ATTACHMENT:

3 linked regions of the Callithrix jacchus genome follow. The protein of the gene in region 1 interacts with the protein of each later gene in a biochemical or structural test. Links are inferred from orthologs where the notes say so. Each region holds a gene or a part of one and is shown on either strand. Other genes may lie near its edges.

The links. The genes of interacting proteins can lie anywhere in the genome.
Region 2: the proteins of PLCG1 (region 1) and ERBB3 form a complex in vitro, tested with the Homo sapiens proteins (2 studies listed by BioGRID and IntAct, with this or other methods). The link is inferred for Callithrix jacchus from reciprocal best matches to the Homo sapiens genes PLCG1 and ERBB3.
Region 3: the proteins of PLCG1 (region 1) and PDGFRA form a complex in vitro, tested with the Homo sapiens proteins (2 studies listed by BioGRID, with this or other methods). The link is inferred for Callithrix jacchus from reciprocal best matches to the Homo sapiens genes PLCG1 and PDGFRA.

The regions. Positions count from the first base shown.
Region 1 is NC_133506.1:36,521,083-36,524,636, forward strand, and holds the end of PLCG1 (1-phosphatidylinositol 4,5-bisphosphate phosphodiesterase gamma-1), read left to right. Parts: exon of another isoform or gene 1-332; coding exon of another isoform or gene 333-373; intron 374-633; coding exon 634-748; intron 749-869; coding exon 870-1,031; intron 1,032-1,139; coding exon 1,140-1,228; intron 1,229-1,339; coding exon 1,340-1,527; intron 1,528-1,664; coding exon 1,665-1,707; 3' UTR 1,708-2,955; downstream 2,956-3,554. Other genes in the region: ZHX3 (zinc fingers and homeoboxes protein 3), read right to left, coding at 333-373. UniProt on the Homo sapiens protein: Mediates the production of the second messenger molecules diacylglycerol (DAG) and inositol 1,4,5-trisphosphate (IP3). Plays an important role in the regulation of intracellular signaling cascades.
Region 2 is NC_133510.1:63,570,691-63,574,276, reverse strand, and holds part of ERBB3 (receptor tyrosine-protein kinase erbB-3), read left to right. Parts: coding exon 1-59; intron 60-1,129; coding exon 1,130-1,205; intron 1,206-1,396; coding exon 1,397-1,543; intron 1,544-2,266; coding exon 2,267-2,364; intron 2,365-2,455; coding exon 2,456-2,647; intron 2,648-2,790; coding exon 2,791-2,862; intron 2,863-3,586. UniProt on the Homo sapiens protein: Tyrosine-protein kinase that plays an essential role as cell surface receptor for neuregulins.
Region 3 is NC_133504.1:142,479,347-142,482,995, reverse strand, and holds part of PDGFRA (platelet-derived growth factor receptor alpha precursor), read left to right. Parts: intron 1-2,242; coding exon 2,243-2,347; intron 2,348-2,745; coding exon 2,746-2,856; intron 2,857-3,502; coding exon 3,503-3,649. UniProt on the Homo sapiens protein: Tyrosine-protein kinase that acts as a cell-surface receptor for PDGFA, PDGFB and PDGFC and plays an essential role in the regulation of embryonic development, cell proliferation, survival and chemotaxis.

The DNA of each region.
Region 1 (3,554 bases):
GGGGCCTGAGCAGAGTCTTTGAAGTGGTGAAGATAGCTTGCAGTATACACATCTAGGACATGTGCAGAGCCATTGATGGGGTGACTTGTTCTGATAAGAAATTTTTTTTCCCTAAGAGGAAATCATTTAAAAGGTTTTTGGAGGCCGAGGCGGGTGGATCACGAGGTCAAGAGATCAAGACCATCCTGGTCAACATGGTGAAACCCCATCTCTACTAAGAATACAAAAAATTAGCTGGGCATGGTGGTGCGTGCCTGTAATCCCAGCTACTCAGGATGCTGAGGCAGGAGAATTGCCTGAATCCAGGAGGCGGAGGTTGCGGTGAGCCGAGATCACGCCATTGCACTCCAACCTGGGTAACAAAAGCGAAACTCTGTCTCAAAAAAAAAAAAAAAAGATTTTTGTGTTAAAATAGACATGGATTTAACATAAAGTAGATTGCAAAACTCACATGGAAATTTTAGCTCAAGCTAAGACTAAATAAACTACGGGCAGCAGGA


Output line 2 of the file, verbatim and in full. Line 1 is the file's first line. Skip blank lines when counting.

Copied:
The links. The genes of interacting proteins can lie anywhere in the genome.